In Denver the first city to adopt psilocybin reform, activists are now pushing to expand the psilocybin decriminalization policy to cover gifting and communal use of the substance.
The governor of Connecticut recently signed legislation recently that includes language requiring the state to carry out a study into the therapeutic potential of psilocybin mushrooms, meanwhile, and Texas recently enacted a bill to require the state study the medical benefits of psychedelics for military veterans.
A New York lawmaker introduced a bill in June that would require the state to establish an institute to similarly research the medical value of psychedelics.
In Oakland, the first city where a city council voted to broadly deprioritize criminalization of entheogenic substances, lawmakers approved a follow-up resolution in December that calls for the policy change to be adopted statewide and for local jurisdictions to be allowed to permit healing ceremonies where people could use psychedelics.
After Ann Arbor legislators passed a decriminalization resolution last year, a county prosecutor recently announced that his office will not be pursuing charges over possessing entheogenic plants and fungi—“regardless of the amount at issue.”
The Aspen, Colorado City Council discussed the therapeutic potential of psychedelics like psilocybin and proposals to decriminalize such substances at a meeting in May. But members said, as it stands, enacting a reform would be more better handled at the state level while entheogens remain strictly federally controlled.
Activists in Portland, Oregon, meanwhile, are mounting a push to have local lawmakers pass a resolution decriminalizing the cultivation, gifting and ceremonial use of a wide range of psychedelics.
In a setback for advocates, the U.S. House of Representatives recently voted against a proposal from Rep. Alexandria Ocasio-Cortez (D-NY) that would have removed a spending bill rider that advocates say has restricted federal funds for research into Schedule I drugs, including psychedelics such as psilocybin, MDMA and ibogaine. However, it picked up considerably more votes this round than when the congresswoman first introduced it in 2019.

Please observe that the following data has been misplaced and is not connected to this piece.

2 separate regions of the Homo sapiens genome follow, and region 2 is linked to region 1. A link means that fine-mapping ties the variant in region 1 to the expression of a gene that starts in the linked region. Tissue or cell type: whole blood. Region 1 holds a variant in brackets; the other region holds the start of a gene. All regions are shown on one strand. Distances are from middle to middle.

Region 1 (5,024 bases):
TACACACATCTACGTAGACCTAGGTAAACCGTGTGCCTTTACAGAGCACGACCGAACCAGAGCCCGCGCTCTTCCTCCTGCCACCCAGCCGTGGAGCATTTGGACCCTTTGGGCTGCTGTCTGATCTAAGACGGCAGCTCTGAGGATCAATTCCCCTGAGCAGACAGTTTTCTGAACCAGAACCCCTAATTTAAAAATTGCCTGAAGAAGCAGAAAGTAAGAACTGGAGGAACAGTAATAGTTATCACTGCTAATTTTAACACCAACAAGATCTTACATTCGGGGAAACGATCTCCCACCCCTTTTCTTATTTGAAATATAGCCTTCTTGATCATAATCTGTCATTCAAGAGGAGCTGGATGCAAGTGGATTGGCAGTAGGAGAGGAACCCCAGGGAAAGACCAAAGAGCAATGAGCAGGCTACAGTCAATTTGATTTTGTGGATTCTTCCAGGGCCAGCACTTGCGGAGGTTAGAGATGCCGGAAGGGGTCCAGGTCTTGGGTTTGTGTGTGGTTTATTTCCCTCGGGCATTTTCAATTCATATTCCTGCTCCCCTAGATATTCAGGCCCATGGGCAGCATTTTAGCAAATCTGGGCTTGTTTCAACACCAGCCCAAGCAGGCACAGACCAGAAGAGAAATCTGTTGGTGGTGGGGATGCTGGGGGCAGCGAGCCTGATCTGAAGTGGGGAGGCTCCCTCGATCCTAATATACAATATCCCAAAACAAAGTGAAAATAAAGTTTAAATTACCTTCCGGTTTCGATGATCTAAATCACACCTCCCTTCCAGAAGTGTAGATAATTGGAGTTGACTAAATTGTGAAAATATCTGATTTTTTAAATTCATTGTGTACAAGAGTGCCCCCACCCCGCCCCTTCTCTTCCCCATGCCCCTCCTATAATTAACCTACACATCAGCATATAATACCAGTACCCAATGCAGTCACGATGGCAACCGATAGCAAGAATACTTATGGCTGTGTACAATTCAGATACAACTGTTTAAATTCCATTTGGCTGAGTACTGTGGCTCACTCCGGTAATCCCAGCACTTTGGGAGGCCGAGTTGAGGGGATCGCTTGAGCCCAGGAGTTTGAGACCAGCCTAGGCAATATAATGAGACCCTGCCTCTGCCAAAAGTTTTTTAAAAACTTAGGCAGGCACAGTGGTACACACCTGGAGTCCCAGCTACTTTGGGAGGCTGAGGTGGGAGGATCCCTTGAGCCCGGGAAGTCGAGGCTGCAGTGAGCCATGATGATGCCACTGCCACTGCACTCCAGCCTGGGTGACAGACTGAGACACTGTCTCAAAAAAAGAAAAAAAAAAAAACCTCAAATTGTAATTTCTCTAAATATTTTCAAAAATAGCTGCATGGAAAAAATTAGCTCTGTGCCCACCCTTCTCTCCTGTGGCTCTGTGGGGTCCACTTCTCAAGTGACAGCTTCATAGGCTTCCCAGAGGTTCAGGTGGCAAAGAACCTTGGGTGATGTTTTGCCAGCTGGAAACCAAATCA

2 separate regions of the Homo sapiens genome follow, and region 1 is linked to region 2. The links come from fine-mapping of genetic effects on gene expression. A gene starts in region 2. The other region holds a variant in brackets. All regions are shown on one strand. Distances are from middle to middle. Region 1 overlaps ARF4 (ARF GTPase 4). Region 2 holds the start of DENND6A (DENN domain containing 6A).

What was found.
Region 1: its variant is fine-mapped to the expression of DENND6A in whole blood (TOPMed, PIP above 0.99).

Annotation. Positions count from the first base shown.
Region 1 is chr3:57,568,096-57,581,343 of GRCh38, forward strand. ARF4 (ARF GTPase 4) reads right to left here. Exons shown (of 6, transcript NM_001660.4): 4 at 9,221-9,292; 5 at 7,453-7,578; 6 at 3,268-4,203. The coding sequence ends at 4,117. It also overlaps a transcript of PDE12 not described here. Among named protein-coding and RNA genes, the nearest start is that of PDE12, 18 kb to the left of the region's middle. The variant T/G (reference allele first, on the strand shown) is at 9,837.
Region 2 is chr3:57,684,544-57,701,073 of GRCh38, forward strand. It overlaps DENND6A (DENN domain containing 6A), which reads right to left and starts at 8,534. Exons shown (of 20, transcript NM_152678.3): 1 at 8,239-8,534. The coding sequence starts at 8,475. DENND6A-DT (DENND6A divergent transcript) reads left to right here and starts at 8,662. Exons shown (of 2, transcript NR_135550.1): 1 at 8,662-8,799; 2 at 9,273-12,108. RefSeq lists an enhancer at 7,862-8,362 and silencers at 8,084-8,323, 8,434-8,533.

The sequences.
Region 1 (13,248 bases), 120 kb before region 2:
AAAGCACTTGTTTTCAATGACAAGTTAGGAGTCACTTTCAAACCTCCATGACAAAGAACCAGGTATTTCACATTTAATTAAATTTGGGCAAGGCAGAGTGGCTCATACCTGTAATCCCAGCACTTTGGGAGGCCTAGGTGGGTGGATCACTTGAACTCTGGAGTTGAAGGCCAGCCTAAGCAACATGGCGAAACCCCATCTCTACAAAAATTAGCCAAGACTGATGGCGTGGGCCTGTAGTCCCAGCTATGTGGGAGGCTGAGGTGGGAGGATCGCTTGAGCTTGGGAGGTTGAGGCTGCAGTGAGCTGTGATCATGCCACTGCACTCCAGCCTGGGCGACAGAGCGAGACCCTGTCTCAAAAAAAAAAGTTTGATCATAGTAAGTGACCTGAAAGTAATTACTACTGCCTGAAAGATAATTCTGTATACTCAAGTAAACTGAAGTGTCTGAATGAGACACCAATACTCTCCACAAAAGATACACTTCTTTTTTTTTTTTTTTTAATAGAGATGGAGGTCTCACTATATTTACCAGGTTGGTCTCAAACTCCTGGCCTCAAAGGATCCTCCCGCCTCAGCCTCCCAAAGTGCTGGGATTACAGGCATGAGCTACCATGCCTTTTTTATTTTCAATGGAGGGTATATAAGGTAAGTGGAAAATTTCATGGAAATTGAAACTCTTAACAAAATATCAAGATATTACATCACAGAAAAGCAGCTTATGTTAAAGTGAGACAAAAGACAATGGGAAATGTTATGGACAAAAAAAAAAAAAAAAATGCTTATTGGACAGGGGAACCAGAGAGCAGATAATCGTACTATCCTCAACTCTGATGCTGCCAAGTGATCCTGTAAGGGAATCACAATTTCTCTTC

Report provisions of separate, House-passed spending legislation also touch on the need to expand cannabis and psychedelics research. The panel urged the National Institute On Drug Abuse (NIDA) to support expanded marijuana studies, for example
It further says that federal health agencies should pursue research into the therapeutic potential of psychedelics for military veterans suffering from a host of mental health conditions.
When it comes to broader drug policy reform, Oregon voters also approved an initiative in November to decriminalize possession of all drugs. This year, the Maine House of Representatives passed a drug decriminalization bill, but it later died in the Senate.
In May, lawmakers in Congress filed the first-ever legislation to federally decriminalize possession of illicit substances.
Photo courtesy of Wikimedia/Mushroom Observer
Bipartisan Lawmakers Push VA To Allow Medical Marijuana Access For Veterans ‘As Soon As Possible’
The U.S. Department of Veterans Affairs (VA) must urgently institute a policy change to ensure that military veterans can access cannabis for therapeutic use, a bipartisan coalition of congressional lawmakers said in a new letter.
Writing to VA Secretary Denis McDonough on Wednesday, the co-chairs of the Congressional Cannabis Caucus urged the official to consider “a change in policy to allow access to medical cannabis fro VA patients” and to “act swiftly and implement this change as soon as possible.”
The lawmakers pointed to surveys showing high rates of opioid addiction and post-traumatic stress disorder (PTSD) among the veteran community.
“Research has shown that cannabis can be safe and effective in targeted pain-management. Additionally, cannabis has proven benefits in managing PTSD and other health issues, including multiple sclerosis (MS) and seizure disorders,” the letter states. “Despite its efficacy, antiquated bureaucratic red-tape continues to deny veterans these life-altering treatments.”
“Congress and several administrations have enacted various well-intentioned intervention attempts, however, over twenty veterans continue to die by suicide each day—it is past time we stop barring access from these innovative therapies. We therefore respectfully urge you to ensure no veteran can be denied medically prescribed cannabis treatments.”
The letter comes weeks after McDonough participated in a Veterans Day Q&A where he said that VA officials are “looking at” the possibility of an internal policy change and have discussed it with the White House and Department of Justice. The secretary also talked about being personally moved by stories from veterans who’ve found relief using medical marijuana.
“We’re trying to explore what more we can do,” he said at the time. “And I’ve talked to our friends in the rest of the federal government, including the Department of Justice, on what we can do on this, and with the White House.”